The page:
The insistence on plumbing the past makes this sedate, quirky whodunit read like an uneven collaboration between Rendell and...

NO MAN'S NIGHTINGALE

From the Inspector Wexford series , Vol. 24

Chief Inspector Reginald Wexford (The Vault, 2011, etc.) may have retired from the Kingsmarkham Police, but murder keeps finding him, this time by invading his own neighborhood.

Having a new vicar who’s an unmarried Irish-Indian mother has scandalized old-guard warden Dennis Cuthbert and quite a few members of the St. Peter’s congregation. But would any of them really have hated Sarah Hussain enough to have strangled her? Detective Superintendent Mike Burden invites Wexford, his old boss, to accompany him on his rounds of questioning. One promising line of inquiry ends with the suicide of a suspect who confesses to unhappiness and bad behavior but not to murder; another, to a split between two old colleagues when Burden arrests gardener Duncan Crisp, who Wexford believes is innocent. It’s hard carrying on an investigation with no warrant card after the case has been officially closed, but Wexford has a secret weapon: Maxine Sams, the superlatively gossipy cleaner he shares with several neighbors. Maxine, among the most sharply realized of all Rendell’s characters, is essentially a comic figure, but there’s nothing comic about her son Jason, a supermarket manager whose dodgy relationship with his landlord, Jeremy Legg, goes seriously awry with the unexpected return from Europe of Jeremy’s ex-wife, Diane Stow, whose council flat Jeremy has been illegally renting out. Still more subplots (who fathered Sarah’s daughter Clarissa?) and hints of old sins (how did her husband, Leo, really die?) filtered through unreliable memories and personalities give the neighborhood a sense of thick and vibrant life, though they virtually guarantee that the revelation of Sarah’s killer will be only one more in a series of revelations that come not with a triumphant flourish but a dying fall.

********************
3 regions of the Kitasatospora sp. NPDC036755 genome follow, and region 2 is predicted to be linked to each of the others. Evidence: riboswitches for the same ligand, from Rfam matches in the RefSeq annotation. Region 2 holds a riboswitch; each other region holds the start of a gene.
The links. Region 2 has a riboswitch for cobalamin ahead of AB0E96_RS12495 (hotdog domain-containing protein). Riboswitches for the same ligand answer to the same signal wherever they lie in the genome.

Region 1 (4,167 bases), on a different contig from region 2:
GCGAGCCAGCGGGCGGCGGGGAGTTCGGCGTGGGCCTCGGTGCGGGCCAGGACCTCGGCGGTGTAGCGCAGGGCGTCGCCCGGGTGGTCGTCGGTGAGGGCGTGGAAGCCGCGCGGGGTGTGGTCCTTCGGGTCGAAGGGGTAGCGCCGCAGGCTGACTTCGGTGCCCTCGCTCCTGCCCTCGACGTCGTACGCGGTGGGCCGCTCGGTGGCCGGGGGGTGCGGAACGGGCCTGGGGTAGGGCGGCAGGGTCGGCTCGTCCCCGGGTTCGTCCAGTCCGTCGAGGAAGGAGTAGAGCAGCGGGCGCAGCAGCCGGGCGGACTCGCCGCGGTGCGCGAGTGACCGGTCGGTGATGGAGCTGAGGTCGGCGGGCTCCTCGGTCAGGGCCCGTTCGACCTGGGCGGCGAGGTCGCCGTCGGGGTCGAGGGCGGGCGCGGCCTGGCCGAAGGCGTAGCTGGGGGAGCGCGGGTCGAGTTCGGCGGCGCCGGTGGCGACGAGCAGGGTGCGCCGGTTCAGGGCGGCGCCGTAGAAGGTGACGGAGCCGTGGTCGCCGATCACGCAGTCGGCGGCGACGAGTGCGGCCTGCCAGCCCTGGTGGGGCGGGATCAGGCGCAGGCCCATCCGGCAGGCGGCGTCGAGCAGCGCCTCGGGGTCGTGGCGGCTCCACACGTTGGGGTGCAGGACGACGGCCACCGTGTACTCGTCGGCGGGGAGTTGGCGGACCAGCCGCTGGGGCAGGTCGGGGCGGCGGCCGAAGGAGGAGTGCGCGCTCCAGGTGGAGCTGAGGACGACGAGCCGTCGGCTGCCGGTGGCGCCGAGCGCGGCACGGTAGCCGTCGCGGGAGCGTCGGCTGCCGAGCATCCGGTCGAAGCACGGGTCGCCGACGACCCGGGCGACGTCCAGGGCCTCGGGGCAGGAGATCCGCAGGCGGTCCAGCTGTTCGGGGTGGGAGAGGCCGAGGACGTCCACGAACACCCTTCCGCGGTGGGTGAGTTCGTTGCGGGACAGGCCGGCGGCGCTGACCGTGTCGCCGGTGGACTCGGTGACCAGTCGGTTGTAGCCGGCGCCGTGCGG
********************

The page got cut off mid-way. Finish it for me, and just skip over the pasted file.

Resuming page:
The insistence on plumbing the past makes this sedate, quirky whodunit read like an uneven collaboration between Rendell and her doomy alter ego Barbara Vine (The Child’s Child, 2012, etc.).

Pub Date: Nov. 5, 2013

ISBN: 978-1-4767-4448-3

Page Count: 288

Publisher: Scribner

Review Posted Online: Oct. 19, 2013